Humans love stories. They are a part of the way we think and feel and a powerful story can influence the way we behave and the choices we make. In retail sales, the shoppers who come into our stores are already involved in their own stories.
Their story might be about making a birthday cake, painting a nursery, going off to college or learning to drive, but whatever it is, they’re looking for a happy ending. Supplying that ending, and using the techniques of storytelling in your store, can be a powerful sales technique.
Once upon a time in retail sales …
Since your store tells its own story. And it can’t help it – doing it whether you want it to or not. Think about the brand story you’re telling if your shelves are dusty, your staff distracted and your stock out of date. Take control of what your store says about your brand.
It starts before your customer even comes through the door. The shop name and window display, and continues inside, through displays, routes through the shop, products and signage. Think of your store as a narrative with a beginning, middle and end. Apply this both to the physical reality of how a customer walks through your story, and the narrative of how they make buying decisions within the store.
The window of the Cass Art shop featured above draws on a common customer story – wanting to enable a child’s creativity.
Let the play begin
The most successful independent retailers use theatre to sell their products. Retail theatre means making shopping a pleasurable experience that involves and engages the customer in the brand story. Demonstrations, chances to interact with products, visually arresting displays, in-store entertainment and events all create retail theatre, and make your bricks-and-mortar store an attractive alternative to online shopping.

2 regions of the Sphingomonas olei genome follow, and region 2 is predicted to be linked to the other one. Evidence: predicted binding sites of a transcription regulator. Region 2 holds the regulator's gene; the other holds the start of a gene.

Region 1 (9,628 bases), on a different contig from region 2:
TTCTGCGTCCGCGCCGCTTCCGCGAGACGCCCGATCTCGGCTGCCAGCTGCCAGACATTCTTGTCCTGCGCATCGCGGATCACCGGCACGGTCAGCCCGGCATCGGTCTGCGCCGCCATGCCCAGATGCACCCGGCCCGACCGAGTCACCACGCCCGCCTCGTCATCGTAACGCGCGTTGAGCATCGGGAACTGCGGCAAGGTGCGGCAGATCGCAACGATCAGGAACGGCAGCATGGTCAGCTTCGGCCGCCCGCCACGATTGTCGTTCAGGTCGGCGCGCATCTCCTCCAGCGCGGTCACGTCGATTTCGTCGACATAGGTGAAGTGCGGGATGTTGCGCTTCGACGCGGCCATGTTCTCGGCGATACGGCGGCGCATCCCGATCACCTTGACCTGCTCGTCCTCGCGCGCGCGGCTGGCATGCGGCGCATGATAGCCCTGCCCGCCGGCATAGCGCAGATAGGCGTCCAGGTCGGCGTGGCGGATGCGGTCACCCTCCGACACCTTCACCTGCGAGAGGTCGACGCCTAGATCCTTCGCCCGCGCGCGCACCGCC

Intelligentsia coffee shops sell themselves on their coffee brewing expertise and they put this on display in-store with prominent ‘brew bars’ that show off their pour-over technique. Their retail sales staff become demonstrators for every customer.
Establish the plot of your stories
The story your customer walks through your door with probably starts with a problem. It’s the job of your retail sales staff to find out what that problem is, and to get to the heart of the plot by asking story-centred questions; open-ended, needs-orientated enquiries that expand the conversation.
For example, in a kitchen, crafts or DIY store, instead of “what are you looking for today?”, you could ask “what are you making?” or “What project are you working on?” The response to the first question might just be “paint” – there’s no story there, only directions to the paint aisle. The response to the second question might be “I’m sprucing up our patio area.” This opens up the conversation into types of paint, other products for patio care, and that special offer you have on today on garden furniture.
And then what happens?
Your customer wants to be guided through your story. In the age of internet shopping, people are used to being informed about what they’re buying. Clear signage, guided selling and useful product information means your customer feels in control of the story as they move through the store. Consider signage placement and content in terms of the whole store experience. From the point of view of the customer’s story when they come through the door.
This simple sign in a café window shows an understanding of a very particular customer story.
Your retail sales staff are your key storytellers. They should have the knowledge to ask the right questions, give the right information, and to do this they need to be engaged. Training on how to talk to customers, what to ask and how to give information will help staff become guides to your brand and products.
“Cass Art Shop Front”: Amy Walters, http://amyalisha.blogspot.co.uk/2011/05/window-shopping.html
“Intelligentsia Coffee Brewing”: Kevin Skobac, https://www.flickr.com/photos/kskobac/5206247871/in/faves-kasseragrrl/
“Warm Inside”: Itstinghc_blog, https://itstinghcblog.wordpress.com/2015/06/01/my-top-five-must-in-customer-service/
[ap_team image=”http://modernretail.co.uk/wp-content/uploads/2015/09/Emily-Cleaver-Profile-Pic-150-x-164.png” name=”Emily Cleaver”] Emily Cleaver is a blogger and content creator who writes on retail, business trends and creativity. You can find her at www.wordboutique.co.uk